Your Key to Basic Web Analytics
Web analytics are nothing new to the world, but many people don’t understand web analytics data well enough to make effective use of it in their jobs or businesses. You might have heard, or even wondered yourself, “How many hits is my site getting per day, per month, per year?” Or you might have heard claims such as, “Our site gets 80,000 hits per day.” The problem with both of these situations is that the person asking the question or making the statement doesn’t understand web analytics.
We at CivicPlus believe in the power of understanding web analytics and understand the implications of being able to interpret and make decisions on web analytics data. One of our goals is to help you not only understand basic web analytics data, but how to make decisions based on it. See how one of our clients has already started making this happen here.
What Do All the Numbers Mean?
Basic Traffic Data
There are 5 basic web analytic metrics that relate to traffic that we will focus on here…and “hits” isn’t one of them. A “hit” actually relates to the server the site is on. If a page on a site has 79 images on it, it will generate 1 hit per image on the server plus one hit for the visitor landing on the page (not to mention any other resources the page needs to load from the server). Therefore, that one visit generates 80+ hits and becomes an unusable web metric.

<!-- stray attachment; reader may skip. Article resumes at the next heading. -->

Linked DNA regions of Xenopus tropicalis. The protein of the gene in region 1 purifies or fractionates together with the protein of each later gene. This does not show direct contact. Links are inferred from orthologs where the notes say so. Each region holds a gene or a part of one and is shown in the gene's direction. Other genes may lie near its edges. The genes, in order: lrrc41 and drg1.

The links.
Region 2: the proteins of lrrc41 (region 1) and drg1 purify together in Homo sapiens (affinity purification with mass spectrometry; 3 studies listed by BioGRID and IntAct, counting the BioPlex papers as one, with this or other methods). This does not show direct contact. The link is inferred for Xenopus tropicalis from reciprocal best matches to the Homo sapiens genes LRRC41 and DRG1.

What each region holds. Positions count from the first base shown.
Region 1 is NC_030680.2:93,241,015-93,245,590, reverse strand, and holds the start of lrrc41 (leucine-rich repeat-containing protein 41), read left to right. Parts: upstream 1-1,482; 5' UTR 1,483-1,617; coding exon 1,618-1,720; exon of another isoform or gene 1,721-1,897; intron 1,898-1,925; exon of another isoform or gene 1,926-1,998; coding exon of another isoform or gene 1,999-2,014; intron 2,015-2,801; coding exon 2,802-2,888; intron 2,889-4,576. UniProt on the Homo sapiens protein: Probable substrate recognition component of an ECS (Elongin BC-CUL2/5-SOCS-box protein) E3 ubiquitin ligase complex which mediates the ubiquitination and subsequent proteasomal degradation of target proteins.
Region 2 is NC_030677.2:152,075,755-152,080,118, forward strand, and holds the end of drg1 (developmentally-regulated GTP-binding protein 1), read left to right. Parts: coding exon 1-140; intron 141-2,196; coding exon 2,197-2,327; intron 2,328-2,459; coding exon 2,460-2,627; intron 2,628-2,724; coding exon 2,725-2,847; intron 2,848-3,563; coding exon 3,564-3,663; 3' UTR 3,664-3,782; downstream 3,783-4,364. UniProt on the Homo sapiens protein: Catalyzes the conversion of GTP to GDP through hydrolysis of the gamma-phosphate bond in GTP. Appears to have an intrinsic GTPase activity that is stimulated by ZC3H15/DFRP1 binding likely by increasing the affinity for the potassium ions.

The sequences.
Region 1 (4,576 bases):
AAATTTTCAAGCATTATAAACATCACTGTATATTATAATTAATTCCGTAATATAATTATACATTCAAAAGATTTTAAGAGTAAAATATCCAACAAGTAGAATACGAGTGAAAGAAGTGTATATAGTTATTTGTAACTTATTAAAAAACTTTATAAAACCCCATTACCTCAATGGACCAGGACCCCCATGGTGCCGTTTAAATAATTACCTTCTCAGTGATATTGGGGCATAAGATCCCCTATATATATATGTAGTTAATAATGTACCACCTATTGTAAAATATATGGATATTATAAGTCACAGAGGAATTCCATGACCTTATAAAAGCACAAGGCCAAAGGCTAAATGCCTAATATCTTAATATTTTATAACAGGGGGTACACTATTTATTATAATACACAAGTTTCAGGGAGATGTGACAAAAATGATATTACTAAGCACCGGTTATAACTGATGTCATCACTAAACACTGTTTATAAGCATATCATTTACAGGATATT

- Visits – this is the number of visitors to your site in a given time frame. It does not account for visitor types or frequencies of individual visitors. Example: I came to your site 5 times in 30 days. For those 30 days I will count as 5 visits.
- Unique Visitors – This is a unique individual that might have visited your site numerous times, but is only counted once as a visitor. Unique visitors are identified using a cookie on their computer. Example: I came to your site 5 times in 30 days. For those 30 days I will count as 1 unique visitor.
- Page Views – This is the number of pages viewed on your site. Example: I came to your site 5 times in 30 days, but each time I came I viewed 10 pages. For those 30 days I will count as 50 page views. If you want to determine pages per visit (or how many pages does the average visit view) divide the total page views for a given timeframe by total visits for the same timeframe
(Page views ÷ Visits = Page views per visit).